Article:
The acronym CRIS stands for Crowdsourcing Research Questions in Science.
New research ideas and questions are usually generated by researchers specialized in their respective fields. As such, they are limited to the capability of researchers and their scientific communities to identify potential gaps in the current literature. However, opening up this process to potential beneficiaries of the research (e.g., crowds of patients or medical professionals in the case of health sciences) holds the potential of identifying novel and relevant research questions that have previously not been considered. This bottom-up approach may provide important inspiration for individual researchers and research communities, and benefit the general society by linking societal challenges more closely to scientific research.
Crowdsourcing describes the way individual problems and tasks of an organization can be solved respectively, taken care of, with the help of crowed-based external knowledge carriers. This includes the use of various online platforms.
Core elements of crowdsourcing are
(Based on the definition by Daren C. Brabham, Crowdsourcing, MIT Press Essential Knowledge, 2013)
The goal of the Ludwig Boltzmann Gesellschaft’s CRIS crowdsourcing project is to collect the concerns of those affected, as well as problems and proposed solutions. Crowdfunding, on the other hand, describes a type of financing which has no relevance for CRIS.
This crowdsourcing was not about generating ideas, but rather having participants submitted contributions about unsolved issues, unanswered questions and personal experience. Thus, the question of protection of intellectual property did not arise. All contributions were treated confidentially and are, of course, subject to data protection.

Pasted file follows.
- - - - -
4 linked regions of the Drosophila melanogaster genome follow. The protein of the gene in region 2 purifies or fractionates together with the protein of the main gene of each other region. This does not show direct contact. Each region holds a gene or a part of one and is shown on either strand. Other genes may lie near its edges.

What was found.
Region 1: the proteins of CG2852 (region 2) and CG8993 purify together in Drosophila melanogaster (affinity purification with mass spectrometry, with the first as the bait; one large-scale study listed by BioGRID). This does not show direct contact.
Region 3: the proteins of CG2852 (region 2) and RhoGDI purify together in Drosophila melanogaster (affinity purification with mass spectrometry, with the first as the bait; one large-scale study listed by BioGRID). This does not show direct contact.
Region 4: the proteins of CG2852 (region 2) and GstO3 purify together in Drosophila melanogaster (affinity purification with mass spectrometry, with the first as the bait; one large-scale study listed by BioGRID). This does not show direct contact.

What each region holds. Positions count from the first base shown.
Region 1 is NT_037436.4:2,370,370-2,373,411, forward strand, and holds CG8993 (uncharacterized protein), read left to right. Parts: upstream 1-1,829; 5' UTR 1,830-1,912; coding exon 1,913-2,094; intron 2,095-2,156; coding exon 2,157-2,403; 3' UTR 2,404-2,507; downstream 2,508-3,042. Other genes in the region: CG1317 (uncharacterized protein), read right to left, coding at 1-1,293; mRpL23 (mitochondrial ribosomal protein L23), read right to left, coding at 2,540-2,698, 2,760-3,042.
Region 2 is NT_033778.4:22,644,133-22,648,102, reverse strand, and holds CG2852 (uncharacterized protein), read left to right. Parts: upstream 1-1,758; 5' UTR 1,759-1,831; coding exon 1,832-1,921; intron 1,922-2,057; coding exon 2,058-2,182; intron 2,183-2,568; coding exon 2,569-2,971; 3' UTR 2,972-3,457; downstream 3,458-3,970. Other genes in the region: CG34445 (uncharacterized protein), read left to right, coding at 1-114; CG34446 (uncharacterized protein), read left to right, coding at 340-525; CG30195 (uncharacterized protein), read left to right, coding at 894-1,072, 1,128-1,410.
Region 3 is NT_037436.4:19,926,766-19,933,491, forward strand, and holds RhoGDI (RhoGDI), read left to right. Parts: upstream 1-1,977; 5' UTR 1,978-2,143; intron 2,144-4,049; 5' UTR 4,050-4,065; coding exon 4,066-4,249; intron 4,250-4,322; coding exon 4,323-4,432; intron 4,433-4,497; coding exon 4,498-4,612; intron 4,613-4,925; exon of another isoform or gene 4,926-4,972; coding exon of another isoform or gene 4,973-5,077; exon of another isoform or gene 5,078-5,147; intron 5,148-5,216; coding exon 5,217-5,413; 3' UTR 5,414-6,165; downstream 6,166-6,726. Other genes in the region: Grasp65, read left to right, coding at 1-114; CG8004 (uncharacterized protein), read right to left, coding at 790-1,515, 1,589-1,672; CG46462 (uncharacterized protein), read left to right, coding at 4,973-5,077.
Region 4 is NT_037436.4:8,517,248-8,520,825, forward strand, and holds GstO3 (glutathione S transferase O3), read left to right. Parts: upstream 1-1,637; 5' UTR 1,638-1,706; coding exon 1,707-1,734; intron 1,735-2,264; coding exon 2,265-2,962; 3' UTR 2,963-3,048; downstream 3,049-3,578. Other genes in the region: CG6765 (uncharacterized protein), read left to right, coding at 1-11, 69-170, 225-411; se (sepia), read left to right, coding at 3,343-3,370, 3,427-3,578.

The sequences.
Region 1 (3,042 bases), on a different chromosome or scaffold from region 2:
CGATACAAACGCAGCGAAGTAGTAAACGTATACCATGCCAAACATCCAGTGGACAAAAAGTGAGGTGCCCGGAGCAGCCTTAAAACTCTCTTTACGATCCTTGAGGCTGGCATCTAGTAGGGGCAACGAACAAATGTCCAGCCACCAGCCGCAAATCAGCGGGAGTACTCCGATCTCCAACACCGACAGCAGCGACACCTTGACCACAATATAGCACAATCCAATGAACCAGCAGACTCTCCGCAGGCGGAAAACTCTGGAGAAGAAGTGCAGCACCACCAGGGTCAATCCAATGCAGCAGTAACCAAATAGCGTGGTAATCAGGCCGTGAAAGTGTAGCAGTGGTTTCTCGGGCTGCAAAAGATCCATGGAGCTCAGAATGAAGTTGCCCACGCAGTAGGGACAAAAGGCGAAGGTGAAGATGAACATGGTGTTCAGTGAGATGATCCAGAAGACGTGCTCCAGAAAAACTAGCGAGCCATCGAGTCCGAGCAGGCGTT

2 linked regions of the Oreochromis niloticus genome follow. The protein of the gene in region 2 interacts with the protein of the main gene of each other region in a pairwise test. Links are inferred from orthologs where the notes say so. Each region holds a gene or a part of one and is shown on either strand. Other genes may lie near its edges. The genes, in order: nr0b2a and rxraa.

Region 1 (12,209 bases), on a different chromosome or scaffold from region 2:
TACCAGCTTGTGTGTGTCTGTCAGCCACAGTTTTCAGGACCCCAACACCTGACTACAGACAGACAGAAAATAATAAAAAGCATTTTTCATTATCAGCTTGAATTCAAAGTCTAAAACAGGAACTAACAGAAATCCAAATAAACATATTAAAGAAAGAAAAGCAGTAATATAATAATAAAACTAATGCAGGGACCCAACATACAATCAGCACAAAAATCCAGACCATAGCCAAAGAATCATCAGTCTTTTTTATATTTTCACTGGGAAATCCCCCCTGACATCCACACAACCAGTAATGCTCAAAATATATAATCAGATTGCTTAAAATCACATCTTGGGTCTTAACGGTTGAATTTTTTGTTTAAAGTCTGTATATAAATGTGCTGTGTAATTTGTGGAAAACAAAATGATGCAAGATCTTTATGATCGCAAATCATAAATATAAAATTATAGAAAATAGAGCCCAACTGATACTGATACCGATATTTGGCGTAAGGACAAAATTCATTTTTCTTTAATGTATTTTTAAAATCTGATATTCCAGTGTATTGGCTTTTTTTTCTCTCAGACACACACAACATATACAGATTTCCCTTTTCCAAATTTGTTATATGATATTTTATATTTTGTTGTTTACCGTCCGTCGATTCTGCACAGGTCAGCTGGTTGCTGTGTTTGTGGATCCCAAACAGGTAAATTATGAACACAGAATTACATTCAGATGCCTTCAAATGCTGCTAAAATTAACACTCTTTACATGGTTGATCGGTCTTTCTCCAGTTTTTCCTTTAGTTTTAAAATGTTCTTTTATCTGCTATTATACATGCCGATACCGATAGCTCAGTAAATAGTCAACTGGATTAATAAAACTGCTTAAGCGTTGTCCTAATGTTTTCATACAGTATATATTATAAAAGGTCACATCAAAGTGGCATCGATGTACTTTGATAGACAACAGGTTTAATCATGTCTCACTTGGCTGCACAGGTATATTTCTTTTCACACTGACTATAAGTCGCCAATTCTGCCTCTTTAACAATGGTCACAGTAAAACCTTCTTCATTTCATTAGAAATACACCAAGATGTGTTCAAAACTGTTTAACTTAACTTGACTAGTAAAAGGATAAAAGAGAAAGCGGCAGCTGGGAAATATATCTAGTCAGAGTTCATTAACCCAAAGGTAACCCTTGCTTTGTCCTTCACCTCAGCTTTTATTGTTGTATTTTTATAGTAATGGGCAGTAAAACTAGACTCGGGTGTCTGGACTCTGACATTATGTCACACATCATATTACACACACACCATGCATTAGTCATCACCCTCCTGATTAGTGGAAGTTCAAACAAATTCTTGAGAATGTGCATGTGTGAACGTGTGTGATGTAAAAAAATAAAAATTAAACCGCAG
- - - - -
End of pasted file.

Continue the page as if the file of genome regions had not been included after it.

To date, crowdsourcing in science has only been used in very few cases. An example is the Harvard case in which the question "What do we not know about how to cure type 1 diabetes?" was asked and answered in a comprehensive crowdsourcing process. The Harvard Medical School not only wanted to find new solutions regarding type 1 diabetes, but to generally examine how open innovation could be used in a scientific research process, i.e. concerning the formulation of research questions or the evaluation of research applications.
To a large extent, the project was financed by the National Institute of Health, the national research agency in the USA. The use of tax revenues for such a project, in combination with one of the most renowned universities in the world – suggests that the theme open innovation in science is of top relevance internationally.
The acronym LOIS stands for Lab for Open Innovation in Science. LOIS is a professional development program for scientists, it provides:
LOIS enables scientists to learn about and experiment with principles and methods of Open Innovation along the entire scientific research process from generating research questions to eventually translating scientific knowledge into innovation. By doing so, LOIS aims at contributing to improving scientific research processes and outcomes in terms of novelty, efficiency and societal impact.
LOIS addresses researchers and scientists from universities and other research organizations who
Subject to the LOIS format, participants need to demonstrate…
HOW MANY PARTICIPANTS ARE ACCEPTED?